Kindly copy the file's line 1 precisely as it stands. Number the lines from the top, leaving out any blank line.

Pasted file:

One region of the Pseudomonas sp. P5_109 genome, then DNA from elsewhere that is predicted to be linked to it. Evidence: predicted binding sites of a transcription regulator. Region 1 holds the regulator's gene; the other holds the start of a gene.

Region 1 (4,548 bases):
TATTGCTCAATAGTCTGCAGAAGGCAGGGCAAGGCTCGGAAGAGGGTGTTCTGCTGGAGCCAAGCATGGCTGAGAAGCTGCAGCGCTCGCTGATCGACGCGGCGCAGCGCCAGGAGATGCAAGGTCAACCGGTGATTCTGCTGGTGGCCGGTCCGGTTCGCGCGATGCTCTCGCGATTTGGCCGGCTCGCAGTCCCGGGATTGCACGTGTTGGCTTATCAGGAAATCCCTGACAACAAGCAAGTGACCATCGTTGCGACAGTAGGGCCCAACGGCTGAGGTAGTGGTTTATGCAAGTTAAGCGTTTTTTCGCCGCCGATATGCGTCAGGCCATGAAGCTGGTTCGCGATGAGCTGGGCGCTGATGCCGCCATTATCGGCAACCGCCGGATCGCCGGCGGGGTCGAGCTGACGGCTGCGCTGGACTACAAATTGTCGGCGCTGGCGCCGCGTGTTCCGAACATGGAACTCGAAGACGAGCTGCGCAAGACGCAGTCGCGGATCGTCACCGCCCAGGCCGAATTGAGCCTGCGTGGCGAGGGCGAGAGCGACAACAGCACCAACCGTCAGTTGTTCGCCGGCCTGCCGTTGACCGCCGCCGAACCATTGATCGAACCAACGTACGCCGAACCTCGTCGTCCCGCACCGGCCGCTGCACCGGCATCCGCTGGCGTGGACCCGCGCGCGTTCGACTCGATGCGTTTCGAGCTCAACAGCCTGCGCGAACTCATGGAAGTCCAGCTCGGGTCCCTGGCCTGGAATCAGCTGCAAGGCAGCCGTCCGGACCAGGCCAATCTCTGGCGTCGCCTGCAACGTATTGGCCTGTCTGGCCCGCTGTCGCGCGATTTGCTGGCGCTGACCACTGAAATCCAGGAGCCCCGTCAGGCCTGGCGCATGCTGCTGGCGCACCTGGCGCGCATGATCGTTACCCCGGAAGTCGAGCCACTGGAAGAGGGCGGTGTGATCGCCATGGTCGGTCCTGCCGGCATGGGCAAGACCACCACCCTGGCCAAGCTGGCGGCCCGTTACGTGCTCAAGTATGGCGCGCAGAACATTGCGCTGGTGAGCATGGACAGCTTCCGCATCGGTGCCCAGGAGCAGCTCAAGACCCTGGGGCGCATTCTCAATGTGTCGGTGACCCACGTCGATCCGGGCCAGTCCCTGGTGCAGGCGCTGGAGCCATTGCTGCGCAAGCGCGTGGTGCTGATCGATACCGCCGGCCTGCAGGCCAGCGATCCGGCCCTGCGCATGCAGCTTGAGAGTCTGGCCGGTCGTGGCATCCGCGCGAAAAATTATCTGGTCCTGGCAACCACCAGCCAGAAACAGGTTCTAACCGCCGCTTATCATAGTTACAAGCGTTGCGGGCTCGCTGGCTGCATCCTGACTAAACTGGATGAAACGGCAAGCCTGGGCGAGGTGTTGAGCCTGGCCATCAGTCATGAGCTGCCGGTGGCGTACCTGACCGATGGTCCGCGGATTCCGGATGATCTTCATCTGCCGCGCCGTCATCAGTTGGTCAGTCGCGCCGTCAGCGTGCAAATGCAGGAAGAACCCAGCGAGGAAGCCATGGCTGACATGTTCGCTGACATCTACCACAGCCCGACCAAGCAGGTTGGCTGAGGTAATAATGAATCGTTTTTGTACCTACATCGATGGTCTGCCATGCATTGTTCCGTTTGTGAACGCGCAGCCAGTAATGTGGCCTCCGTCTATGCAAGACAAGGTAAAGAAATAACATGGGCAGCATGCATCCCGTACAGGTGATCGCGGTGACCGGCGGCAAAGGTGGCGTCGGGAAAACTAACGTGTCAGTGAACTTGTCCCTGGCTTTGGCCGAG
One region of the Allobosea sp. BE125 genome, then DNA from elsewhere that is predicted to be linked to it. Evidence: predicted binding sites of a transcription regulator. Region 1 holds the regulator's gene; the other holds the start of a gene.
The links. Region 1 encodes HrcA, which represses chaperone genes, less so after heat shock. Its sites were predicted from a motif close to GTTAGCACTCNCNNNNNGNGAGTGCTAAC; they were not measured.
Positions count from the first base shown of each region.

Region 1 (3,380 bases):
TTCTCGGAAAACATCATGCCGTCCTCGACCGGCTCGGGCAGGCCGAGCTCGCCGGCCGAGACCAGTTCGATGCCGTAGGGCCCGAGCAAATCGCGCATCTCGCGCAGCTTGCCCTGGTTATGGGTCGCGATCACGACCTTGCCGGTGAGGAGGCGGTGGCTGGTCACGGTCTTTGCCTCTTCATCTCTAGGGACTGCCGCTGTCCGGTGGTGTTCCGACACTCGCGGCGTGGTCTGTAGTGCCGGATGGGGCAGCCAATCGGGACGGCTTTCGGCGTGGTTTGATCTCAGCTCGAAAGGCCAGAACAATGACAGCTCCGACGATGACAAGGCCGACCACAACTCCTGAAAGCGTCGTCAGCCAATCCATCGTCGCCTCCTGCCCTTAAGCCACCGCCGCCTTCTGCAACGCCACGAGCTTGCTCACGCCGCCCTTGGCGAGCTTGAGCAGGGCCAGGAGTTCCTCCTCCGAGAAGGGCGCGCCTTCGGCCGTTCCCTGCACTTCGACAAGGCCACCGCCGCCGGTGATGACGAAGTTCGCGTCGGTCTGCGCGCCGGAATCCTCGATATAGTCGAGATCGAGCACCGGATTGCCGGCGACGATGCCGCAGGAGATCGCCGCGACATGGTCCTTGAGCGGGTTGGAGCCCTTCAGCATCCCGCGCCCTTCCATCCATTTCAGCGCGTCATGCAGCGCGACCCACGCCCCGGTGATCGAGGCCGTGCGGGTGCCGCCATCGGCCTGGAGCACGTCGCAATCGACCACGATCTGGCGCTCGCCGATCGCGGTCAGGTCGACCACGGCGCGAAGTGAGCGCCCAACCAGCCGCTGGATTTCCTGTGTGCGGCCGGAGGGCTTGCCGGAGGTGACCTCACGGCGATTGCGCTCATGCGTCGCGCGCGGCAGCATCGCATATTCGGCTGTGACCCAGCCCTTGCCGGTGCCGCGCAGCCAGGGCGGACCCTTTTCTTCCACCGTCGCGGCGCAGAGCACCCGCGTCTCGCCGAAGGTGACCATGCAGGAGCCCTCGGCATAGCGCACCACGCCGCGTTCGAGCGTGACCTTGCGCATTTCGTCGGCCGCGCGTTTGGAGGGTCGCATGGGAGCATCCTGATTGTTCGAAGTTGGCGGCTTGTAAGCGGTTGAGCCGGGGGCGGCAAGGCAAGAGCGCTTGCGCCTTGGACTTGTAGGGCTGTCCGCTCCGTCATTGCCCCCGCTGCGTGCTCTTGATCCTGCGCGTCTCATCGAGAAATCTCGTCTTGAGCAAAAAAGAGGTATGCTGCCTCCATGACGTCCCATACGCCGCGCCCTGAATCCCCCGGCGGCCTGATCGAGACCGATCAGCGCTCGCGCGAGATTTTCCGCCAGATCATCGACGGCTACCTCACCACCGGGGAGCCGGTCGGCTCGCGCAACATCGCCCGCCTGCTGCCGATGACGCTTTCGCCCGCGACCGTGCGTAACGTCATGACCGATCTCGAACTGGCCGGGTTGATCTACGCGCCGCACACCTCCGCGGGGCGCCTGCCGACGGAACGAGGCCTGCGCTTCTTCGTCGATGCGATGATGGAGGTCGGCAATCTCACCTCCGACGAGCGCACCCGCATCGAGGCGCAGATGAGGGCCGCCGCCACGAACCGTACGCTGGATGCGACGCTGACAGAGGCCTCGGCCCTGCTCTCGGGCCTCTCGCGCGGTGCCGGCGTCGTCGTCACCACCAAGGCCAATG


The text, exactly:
One region of the Pseudomonas sp. P5_109 genome, then DNA from elsewhere that is predicted to be linked to it. Evidence: predicted binding sites of a transcription regulator. Region 1 holds the regulator's gene; the other holds the start of a gene.